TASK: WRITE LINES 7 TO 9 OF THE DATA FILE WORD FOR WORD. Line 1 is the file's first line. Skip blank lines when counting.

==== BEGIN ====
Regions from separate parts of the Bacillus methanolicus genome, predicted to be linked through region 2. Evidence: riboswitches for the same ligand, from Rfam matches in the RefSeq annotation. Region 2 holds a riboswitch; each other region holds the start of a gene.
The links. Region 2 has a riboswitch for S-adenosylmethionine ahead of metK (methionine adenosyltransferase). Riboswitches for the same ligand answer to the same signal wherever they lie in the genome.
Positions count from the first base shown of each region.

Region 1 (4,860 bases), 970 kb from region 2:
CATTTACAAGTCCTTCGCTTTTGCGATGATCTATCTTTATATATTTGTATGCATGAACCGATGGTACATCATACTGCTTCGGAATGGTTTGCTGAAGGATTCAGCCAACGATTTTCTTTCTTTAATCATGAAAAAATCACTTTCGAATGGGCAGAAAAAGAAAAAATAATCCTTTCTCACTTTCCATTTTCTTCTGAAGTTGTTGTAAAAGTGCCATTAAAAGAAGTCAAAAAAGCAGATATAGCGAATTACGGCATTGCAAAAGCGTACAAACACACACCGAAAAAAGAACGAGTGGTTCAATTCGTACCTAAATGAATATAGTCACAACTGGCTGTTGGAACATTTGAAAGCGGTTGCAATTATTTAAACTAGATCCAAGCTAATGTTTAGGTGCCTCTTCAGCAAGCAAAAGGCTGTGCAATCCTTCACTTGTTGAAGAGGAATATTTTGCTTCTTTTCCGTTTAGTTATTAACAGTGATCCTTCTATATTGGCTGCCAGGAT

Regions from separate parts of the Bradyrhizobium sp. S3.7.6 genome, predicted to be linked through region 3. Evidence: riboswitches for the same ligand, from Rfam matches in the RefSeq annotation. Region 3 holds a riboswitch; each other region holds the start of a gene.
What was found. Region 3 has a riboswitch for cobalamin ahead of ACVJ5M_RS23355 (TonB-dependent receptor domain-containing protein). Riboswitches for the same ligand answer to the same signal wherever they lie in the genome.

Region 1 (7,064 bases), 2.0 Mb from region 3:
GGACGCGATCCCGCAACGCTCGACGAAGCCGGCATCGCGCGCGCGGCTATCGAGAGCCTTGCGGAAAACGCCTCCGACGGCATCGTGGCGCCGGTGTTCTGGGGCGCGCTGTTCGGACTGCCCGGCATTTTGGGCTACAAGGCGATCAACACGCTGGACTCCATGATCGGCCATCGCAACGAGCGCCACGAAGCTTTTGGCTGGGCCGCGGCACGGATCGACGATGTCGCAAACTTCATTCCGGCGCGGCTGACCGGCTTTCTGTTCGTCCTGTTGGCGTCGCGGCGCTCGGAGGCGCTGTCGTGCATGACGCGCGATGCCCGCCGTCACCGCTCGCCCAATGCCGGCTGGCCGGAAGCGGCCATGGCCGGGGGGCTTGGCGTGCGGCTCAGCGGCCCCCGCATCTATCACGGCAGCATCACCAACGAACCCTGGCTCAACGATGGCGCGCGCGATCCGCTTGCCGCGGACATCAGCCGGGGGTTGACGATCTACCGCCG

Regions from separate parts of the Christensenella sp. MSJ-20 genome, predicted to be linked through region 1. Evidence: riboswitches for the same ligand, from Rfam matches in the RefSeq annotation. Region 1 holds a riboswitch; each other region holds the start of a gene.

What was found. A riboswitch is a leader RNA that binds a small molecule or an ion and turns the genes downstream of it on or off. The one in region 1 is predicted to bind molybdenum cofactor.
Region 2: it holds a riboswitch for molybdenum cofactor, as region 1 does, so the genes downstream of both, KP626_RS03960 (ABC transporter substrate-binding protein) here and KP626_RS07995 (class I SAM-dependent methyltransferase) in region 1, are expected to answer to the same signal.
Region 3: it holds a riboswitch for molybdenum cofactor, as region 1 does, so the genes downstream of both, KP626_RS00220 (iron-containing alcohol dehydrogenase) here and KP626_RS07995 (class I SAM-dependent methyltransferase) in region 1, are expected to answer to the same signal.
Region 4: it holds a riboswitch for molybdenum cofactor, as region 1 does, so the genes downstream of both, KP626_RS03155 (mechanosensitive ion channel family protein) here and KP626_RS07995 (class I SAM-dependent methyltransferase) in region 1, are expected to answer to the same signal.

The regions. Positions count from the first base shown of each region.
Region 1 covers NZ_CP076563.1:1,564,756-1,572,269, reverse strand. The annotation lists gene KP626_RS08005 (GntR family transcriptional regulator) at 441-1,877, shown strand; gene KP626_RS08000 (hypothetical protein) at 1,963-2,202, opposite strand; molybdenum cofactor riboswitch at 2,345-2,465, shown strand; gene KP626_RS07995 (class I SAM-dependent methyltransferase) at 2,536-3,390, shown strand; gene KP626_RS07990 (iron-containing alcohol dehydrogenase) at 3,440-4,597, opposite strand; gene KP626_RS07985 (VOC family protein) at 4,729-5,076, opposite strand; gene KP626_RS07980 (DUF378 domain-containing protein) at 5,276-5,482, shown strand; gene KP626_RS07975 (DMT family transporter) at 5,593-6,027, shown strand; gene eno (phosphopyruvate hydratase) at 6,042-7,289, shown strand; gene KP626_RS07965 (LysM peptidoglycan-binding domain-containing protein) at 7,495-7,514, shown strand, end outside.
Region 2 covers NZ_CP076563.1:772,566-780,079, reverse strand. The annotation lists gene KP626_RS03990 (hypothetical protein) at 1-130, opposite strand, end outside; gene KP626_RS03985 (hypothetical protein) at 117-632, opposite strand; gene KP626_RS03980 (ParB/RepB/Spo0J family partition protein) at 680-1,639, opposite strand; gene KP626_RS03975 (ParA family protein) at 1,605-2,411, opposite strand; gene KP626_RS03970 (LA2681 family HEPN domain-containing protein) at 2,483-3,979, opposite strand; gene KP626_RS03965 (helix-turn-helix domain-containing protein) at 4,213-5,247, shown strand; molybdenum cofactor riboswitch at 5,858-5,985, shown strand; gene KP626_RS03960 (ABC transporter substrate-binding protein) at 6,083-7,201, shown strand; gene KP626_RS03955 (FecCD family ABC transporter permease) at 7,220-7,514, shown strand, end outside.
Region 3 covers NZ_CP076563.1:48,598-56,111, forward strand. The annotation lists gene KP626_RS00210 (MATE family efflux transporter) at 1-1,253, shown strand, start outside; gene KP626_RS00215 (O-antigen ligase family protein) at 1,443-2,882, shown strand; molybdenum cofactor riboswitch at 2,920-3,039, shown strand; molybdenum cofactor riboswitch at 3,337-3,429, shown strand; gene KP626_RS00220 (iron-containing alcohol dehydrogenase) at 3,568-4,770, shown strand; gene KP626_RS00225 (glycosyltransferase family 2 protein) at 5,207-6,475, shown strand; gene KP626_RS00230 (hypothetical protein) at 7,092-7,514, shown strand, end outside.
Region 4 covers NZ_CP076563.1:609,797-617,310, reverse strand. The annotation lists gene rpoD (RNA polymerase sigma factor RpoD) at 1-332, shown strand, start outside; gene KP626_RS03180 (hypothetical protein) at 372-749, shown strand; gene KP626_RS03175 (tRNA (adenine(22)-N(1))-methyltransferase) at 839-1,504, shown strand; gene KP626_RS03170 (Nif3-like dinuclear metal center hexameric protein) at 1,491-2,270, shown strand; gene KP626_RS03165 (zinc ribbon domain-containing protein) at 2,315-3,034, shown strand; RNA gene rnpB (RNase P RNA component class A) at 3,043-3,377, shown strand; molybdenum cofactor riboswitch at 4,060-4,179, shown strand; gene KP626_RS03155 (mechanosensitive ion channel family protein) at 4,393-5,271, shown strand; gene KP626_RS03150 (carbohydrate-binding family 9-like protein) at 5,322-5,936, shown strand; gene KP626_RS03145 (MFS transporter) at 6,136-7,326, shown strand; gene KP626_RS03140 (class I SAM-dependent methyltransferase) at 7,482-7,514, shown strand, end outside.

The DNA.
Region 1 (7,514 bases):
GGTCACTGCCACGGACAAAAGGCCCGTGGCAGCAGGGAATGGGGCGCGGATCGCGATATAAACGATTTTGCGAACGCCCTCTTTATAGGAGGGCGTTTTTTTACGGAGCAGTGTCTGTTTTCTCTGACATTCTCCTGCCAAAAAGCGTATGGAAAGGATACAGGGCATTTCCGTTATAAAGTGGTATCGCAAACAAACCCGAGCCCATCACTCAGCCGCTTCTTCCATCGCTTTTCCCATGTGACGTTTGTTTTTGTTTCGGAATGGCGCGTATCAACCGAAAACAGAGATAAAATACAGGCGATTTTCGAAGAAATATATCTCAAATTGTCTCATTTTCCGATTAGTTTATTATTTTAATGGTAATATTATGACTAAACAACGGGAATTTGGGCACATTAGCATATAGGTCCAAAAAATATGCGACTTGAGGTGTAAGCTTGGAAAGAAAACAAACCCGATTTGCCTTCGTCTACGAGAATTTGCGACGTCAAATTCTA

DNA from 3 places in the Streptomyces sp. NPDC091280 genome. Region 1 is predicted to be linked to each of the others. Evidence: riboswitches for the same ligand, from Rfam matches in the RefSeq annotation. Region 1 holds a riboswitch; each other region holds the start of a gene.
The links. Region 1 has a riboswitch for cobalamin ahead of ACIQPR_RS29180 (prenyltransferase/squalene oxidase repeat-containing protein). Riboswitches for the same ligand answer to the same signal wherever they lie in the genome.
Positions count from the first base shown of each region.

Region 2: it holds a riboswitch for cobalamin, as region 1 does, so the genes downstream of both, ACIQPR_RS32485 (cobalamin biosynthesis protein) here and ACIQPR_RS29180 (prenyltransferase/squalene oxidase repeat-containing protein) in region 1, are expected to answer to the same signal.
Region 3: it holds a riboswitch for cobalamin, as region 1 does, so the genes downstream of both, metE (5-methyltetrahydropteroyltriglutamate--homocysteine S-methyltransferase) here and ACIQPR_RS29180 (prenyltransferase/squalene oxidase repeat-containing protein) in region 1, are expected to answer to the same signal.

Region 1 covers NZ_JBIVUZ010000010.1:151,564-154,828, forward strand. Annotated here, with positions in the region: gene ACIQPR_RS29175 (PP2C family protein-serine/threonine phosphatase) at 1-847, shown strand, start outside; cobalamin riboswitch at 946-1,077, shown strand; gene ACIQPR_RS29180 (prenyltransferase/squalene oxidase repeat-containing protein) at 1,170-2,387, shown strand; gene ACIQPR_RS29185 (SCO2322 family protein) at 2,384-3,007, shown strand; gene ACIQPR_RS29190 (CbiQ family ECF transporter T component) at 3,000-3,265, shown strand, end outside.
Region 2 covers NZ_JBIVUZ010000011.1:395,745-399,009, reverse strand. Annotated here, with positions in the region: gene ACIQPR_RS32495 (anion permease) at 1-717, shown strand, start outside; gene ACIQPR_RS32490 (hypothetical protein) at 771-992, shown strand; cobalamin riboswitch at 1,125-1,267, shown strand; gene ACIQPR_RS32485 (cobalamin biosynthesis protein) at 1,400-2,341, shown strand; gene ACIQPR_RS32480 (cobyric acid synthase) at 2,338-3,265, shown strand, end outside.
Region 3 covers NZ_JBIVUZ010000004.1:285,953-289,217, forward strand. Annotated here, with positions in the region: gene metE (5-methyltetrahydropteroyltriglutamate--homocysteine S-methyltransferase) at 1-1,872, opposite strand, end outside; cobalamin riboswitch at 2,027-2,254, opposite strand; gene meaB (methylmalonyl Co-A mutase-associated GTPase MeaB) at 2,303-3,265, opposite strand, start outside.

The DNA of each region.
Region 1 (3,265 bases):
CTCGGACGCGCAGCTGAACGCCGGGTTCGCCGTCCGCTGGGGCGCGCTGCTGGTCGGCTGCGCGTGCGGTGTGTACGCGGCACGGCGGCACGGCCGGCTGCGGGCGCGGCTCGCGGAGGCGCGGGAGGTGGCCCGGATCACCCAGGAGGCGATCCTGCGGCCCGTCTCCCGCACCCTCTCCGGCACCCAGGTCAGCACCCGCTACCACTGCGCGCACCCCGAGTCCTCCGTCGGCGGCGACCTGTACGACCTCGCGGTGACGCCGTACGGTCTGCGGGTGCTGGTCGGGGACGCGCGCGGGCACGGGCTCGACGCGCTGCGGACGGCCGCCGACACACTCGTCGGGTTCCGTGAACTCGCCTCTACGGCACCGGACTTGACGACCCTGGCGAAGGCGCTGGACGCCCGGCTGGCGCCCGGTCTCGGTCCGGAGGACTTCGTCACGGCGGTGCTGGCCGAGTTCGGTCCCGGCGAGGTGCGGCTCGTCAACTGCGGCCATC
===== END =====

What was found. Region 3 has a riboswitch for cobalamin ahead of ACVJ5M_RS23355 (TonB-dependent receptor domain-containing protein). Riboswitches for the same ligand answer to the same signal wherever they lie in the genome.

Region 1 (7,064 bases), 2.0 Mb from region 3:
GGACGCGATCCCGCAACGCTCGACGAAGCCGGCATCGCGCGCGCGGCTATCGAGAGCCTTGCGGAAAACGCCTCCGACGGCATCGTGGCGCCGGTGTTCTGGGGCGCGCTGTTCGGACTGCCCGGCATTTTGGGCTACAAGGCGATCAACACGCTGGACTCCATGATCGGCCATCGCAACGAGCGCCACGAAGCTTTTGGCTGGGCCGCGGCACGGATCGACGATGTCGCAAACTTCATTCCGGCGCGGCTGACCGGCTTTCTGTTCGTCCTGTTGGCGTCGCGGCGCTCGGAGGCGCTGTCGTGCATGACGCGCGATGCCCGCCGTCACCGCTCGCCCAATGCCGGCTGGCCGGAAGCGGCCATGGCCGGGGGGCTTGGCGTGCGGCTCAGCGGCCCCCGCATCTATCACGGCAGCATCACCAACGAACCCTGGCTCAACGATGGCGCGCGCGATCCGCTTGCCGCGGACATCAGCCGGGGGTTGACGATCTACCGCCG